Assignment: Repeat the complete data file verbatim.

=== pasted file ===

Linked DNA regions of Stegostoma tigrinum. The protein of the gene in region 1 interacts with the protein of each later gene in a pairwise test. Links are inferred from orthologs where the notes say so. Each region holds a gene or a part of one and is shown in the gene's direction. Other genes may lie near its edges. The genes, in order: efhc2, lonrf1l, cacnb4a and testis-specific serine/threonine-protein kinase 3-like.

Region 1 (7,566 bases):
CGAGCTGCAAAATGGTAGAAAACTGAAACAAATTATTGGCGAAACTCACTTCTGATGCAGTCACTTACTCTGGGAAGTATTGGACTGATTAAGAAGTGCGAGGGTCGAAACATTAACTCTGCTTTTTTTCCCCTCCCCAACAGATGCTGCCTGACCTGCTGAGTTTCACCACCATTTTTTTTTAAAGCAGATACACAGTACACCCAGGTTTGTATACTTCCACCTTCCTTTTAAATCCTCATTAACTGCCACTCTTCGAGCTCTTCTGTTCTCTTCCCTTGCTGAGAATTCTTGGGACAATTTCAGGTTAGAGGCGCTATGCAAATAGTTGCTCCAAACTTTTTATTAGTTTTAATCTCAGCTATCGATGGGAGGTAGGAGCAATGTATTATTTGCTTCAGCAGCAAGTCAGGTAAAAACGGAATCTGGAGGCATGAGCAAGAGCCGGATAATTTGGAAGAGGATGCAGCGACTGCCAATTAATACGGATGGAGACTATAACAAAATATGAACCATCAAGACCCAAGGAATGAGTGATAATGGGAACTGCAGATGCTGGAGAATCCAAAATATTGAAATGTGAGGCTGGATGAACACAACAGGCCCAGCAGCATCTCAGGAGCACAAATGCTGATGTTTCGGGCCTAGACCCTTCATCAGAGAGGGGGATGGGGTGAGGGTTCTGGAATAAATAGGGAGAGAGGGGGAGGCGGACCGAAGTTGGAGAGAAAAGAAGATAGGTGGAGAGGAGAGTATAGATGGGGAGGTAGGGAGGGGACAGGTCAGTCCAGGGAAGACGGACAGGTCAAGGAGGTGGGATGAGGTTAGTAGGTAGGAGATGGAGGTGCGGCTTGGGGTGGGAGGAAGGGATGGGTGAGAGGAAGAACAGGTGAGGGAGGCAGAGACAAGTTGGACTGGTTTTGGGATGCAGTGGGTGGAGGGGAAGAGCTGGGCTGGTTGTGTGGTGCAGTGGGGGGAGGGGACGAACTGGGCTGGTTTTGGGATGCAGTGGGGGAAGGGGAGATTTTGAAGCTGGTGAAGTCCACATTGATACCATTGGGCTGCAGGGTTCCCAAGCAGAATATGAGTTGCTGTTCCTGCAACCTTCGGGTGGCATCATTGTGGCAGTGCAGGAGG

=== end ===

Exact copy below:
Linked DNA regions of Stegostoma tigrinum. The protein of the gene in region 1 interacts with the protein of each later gene in a pairwise test. Links are inferred from orthologs where the notes say so. Each region holds a gene or a part of one and is shown in the gene's direction. Other genes may lie near its edges. The genes, in order: efhc2, lonrf1l, cacnb4a and testis-specific serine/threonine-protein kinase 3-like.

Region 1 (7,566 bases):
CGAGCTGCAAAATGGTAGAAAACTGAAACAAATTATTGGCGAAACTCACTTCTGATGCAGTCACTTACTCTGGGAAGTATTGGACTGATTAAGAAGTGCGAGGGTCGAAACATTAACTCTGCTTTTTTTCCCCTCCCCAACAGATGCTGCCTGACCTGCTGAGTTTCACCACCATTTTTTTTTAAAGCAGATACACAGTACACCCAGGTTTGTATACTTCCACCTTCCTTTTAAATCCTCATTAACTGCCACTCTTCGAGCTCTTCTGTTCTCTTCCCTTGCTGAGAATTCTTGGGACAATTTCAGGTTAGAGGCGCTATGCAAATAGTTGCTCCAAACTTTTTATTAGTTTTAATCTCAGCTATCGATGGGAGGTAGGAGCAATGTATTATTTGCTTCAGCAGCAAGTCAGGTAAAAACGGAATCTGGAGGCATGAGCAAGAGCCGGATAATTTGGAAGAGGATGCAGCGACTGCCAATTAATACGGATGGAGACTATAACAAAATATGAACCATCAAGACCCAAGGAATGAGTGATAATGGGAACTGCAGATGCTGGAGAATCCAAAATATTGAAATGTGAGGCTGGATGAACACAACAGGCCCAGCAGCATCTCAGGAGCACAAATGCTGATGTTTCGGGCCTAGACCCTTCATCAGAGAGGGGGATGGGGTGAGGGTTCTGGAATAAATAGGGAGAGAGGGGGAGGCGGACCGAAGTTGGAGAGAAAAGAAGATAGGTGGAGAGGAGAGTATAGATGGGGAGGTAGGGAGGGGACAGGTCAGTCCAGGGAAGACGGACAGGTCAAGGAGGTGGGATGAGGTTAGTAGGTAGGAGATGGAGGTGCGGCTTGGGGTGGGAGGAAGGGATGGGTGAGAGGAAGAACAGGTGAGGGAGGCAGAGACAAGTTGGACTGGTTTTGGGATGCAGTGGGTGGAGGGGAAGAGCTGGGCTGGTTGTGTGGTGCAGTGGGGGGAGGGGACGAACTGGGCTGGTTTTGGGATGCAGTGGGGGAAGGGGAGATTTTGAAGCTGGTGAAGTCCACATTGATACCATTGGGCTGCAGGGTTCCCAAGCAGAATATGAGTTGCTGTTCCTGCAACCTTCGGGTGGCATCATTGTGGCAGTGCAGGAGG